Potholes: The Problem that Won’t go Away
Potholes: The Problem that Won’t go Away

Potholes: The Problem that Won’t go Away

The state of the UK’s roads is becoming an increasing problem according to a new RAC report.

Potholes in particular are causing more and more issues for drivers across the UK.

Between the months of January and March 2017, the RAC reported a total of 6,500 incidents that could be a result of poor road surfaces. The last time that so many pothole-related breakdowns were recorded in a three-month period was in the first quarter of 2015 (almost 6,900 breakdowns were recorded then). However, in the early months of 2015, the country was subjected to more days of frost and rainfall when compared to the first three months of 2017, when the nation experienced mild and moderately dry conditions.

David Bizley, a chief engineer at the RAC, commented: “Our figures sadly show a surprising and unwelcome first quarter rise in the number of breakdowns where the poor quality of the road surface was a major factor. We had expected a figure no worse than that recorded in the first quarter of 2016 (4,026) and it is very concerning that the roads, strangely, appear to have deteriorated in a mild, comparatively dry winter.”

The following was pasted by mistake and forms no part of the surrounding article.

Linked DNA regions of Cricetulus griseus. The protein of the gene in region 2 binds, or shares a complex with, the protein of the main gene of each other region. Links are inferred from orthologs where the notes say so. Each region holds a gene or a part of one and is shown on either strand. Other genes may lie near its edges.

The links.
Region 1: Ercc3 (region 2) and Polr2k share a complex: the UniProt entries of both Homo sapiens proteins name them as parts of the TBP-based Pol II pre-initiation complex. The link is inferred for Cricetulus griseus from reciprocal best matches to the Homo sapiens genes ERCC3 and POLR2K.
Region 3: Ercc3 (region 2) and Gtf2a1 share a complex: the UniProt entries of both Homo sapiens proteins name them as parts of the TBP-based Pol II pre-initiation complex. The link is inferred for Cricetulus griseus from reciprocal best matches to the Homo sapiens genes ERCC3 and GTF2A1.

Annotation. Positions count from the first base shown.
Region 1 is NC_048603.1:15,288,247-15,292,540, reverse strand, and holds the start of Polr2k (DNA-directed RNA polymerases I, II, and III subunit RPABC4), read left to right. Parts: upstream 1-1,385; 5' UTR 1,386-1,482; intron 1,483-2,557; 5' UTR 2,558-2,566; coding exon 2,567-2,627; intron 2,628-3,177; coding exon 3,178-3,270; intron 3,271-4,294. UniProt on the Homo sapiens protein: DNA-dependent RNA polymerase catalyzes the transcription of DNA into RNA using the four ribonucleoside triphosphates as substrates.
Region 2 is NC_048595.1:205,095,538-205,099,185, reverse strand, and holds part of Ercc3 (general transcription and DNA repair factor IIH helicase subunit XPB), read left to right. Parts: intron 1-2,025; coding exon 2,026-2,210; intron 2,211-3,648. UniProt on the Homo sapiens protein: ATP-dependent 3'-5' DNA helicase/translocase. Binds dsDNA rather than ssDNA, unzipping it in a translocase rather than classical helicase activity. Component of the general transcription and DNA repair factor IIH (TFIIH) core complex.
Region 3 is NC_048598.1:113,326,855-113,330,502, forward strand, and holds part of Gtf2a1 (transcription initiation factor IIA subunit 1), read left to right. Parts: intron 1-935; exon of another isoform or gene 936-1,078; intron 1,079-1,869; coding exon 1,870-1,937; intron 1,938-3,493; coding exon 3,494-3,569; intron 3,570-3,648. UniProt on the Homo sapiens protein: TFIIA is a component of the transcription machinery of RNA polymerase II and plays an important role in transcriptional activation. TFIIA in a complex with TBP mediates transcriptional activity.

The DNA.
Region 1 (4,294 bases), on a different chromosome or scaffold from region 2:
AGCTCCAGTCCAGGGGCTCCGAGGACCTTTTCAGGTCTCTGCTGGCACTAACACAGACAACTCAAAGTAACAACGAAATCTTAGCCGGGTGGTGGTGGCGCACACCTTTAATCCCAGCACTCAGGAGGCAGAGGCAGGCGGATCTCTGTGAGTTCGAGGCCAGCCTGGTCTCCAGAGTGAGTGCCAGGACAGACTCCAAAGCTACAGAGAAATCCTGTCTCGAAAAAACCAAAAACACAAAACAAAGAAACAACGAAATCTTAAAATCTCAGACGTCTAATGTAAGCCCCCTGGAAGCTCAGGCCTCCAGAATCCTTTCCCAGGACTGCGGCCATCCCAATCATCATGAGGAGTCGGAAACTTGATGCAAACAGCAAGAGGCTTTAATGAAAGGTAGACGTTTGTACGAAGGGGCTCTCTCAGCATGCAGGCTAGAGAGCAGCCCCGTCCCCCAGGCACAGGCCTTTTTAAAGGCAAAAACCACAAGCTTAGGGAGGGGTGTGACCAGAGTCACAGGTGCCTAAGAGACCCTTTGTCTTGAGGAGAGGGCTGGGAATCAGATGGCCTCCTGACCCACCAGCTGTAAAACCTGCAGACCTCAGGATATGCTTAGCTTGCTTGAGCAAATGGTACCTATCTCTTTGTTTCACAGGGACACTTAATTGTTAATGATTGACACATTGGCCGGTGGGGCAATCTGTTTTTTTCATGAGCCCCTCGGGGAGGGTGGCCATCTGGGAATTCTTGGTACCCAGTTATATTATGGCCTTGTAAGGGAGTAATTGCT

Pothole hotspots

The top ten locations that have reported the most number of road hazards to FillThatHole.co.uk are as follows:

The results differ if we look at how many reports are still currently open:

Frequency of potholes being filled in

According to the Asphalt Industry Alliance’s Annual Local Authority Road Maintenance Survey 2017, the average number of potholes filled in 2016/17 was 13,468, per local authority across England.

The top ten authorities ranked on fixed reports in FillThatHole.org.uk’s league table is as follows:

Number of drivers reporting damage in the past 12 months (ranked by region)

Average cost to repair pothole damage (ranked by region)

Structural road condition percentage split in England

  • Percentage of roads across England in good condition (i.e. they have 15 years or more residual life remaining) — 53 per cent.
  • Percentage of roads across England in adequate condition (i.e. they have between five and 15 years’ residual life remaining) — 30 per cent.
  • Percentage of roads across England in poor condition (i.e. they have less than five years’ residual life remaining) — 17 per cent.

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